Here at KitGuru, we like the idea that all advertising needs to be legal, honest and decent. It’s a cornerstone of how the world does business and it’s to be applauded. Photos sent in from a shopping centre in North London have given cause for concern with the packaging of products in the Apple store. KitGuru bounces the concern off a legal expert.
One of the best things about Apple is the simple and straightforward approach to products, design, messaging – everything.
Part of that is the idea that you can go into an Apple store, but products and not really have to think about compatibility etc. How many times has your ‘Apple geek mate’ said, “With Apple, it just works”?
Here’s a shot of the Apple store in Brent Cross that came into us earlier today, alongside a shot of one of many speaker products on display. Given what KitGuru readers know about the new iPhone 5 – the problem should be immediately obvious. It’s the clear, simple, black and white drawing in the bottom left hand corner.
Uncertain about the legal position, the reader who sent these shots in went as far as asking one of the Apple experts. The first lady was very circumspect and refused to answer a direct question directly, but a young guy at the back of the store spilled the beans. When asked “So if I were to buy this speaker, for example as a present for a friend, and they buy the iPhone 5 – would it work?”.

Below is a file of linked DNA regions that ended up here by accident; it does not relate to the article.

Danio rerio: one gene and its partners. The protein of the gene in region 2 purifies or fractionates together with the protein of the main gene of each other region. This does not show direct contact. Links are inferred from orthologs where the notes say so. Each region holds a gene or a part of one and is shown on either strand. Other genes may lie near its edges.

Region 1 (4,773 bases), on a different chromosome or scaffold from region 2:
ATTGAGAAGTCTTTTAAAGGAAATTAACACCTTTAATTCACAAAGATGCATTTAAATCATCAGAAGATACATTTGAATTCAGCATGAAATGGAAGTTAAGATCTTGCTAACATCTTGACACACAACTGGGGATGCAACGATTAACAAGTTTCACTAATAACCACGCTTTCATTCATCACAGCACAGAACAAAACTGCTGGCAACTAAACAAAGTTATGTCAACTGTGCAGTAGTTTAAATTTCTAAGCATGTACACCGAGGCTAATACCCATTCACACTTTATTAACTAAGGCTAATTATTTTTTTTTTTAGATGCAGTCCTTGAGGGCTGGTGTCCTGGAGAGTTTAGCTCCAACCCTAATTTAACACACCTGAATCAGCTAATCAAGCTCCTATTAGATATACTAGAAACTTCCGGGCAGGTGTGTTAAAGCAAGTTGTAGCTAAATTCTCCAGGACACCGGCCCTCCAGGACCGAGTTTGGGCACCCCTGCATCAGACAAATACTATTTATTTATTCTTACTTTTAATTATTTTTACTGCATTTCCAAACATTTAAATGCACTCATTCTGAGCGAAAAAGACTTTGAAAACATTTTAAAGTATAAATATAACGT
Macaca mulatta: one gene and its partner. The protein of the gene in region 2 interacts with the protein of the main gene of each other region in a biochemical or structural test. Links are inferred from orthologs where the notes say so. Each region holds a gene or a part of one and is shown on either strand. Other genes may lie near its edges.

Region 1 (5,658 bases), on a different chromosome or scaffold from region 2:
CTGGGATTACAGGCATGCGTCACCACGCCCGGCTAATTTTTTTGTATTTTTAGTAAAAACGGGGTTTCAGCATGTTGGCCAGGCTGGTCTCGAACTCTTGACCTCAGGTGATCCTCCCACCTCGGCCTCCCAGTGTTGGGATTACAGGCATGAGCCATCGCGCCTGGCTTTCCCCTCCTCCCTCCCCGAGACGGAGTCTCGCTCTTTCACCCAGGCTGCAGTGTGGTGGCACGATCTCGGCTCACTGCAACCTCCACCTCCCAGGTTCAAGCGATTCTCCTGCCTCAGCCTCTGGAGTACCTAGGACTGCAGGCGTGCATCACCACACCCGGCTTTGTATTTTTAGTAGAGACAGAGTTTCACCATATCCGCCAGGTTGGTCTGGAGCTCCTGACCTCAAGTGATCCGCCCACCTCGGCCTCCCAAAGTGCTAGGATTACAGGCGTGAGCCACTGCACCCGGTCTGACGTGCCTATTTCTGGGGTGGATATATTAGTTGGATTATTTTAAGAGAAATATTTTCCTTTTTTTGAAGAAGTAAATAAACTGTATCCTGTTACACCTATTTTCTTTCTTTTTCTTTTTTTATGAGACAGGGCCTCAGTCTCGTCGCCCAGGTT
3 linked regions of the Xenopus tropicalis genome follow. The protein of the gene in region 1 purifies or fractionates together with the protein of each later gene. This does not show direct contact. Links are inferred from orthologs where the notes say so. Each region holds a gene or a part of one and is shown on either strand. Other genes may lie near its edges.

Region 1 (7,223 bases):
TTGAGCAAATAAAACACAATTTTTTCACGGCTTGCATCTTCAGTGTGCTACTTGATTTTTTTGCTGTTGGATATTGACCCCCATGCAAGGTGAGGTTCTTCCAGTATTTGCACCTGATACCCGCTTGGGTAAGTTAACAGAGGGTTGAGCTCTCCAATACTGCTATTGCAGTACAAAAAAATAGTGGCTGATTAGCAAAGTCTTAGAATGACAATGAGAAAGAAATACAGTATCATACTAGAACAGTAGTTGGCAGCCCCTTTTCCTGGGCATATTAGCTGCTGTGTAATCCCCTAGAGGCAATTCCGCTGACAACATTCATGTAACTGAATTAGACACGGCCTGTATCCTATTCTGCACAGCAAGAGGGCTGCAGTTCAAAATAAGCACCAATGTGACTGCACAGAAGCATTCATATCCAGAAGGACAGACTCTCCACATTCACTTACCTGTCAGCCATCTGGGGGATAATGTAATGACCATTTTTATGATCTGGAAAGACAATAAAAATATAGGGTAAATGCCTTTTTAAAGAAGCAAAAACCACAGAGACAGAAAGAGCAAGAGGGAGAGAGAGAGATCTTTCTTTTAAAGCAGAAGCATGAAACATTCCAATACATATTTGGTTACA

“Well, we can’t discuss details, but no, it wouldn’t work. You should wait for a couple of weeks”, he said with a wink.
But that does leave a different problem for Apple and its channel. If many of the speaker systems etc have the old style connector, but the iPhone 5 has a ‘Thunderbolt’ socket, then boxes labelled as ‘Works with iPhone’ won’t be correct. As you can see from the box shot sent in (above), the ‘it will work with your iPhone’ part is pretty unambiguous – which raises a question.
What will Apple (and its channel partners) do with the TONS of stock, globally, that is labelled as ‘Works with your iPhone’, but might not?
The best solution would be a recall and repackaging as ‘Works with old iPhones’. The cheapest would be sending out hundreds of thousands of stickers.
Either way, we had a chat with a man in the know and were told that if there are iPhone models that the speakers etc do NOT work with, then this should be made very clear at the point of purchase.
KitGuru says: The companies that make these speakers etc, probably pull in a huge profit from doing business with Apple – so they are unlikely to complain no matter what Apple suggests. No wonder the new electrical accessories will be delayed (as reported on KitGuru earlier – click here for details). We expect nothing to get in the way of the iPhone 5′s domination of the available consumer spend.
Comment below or in the KitGuru forums.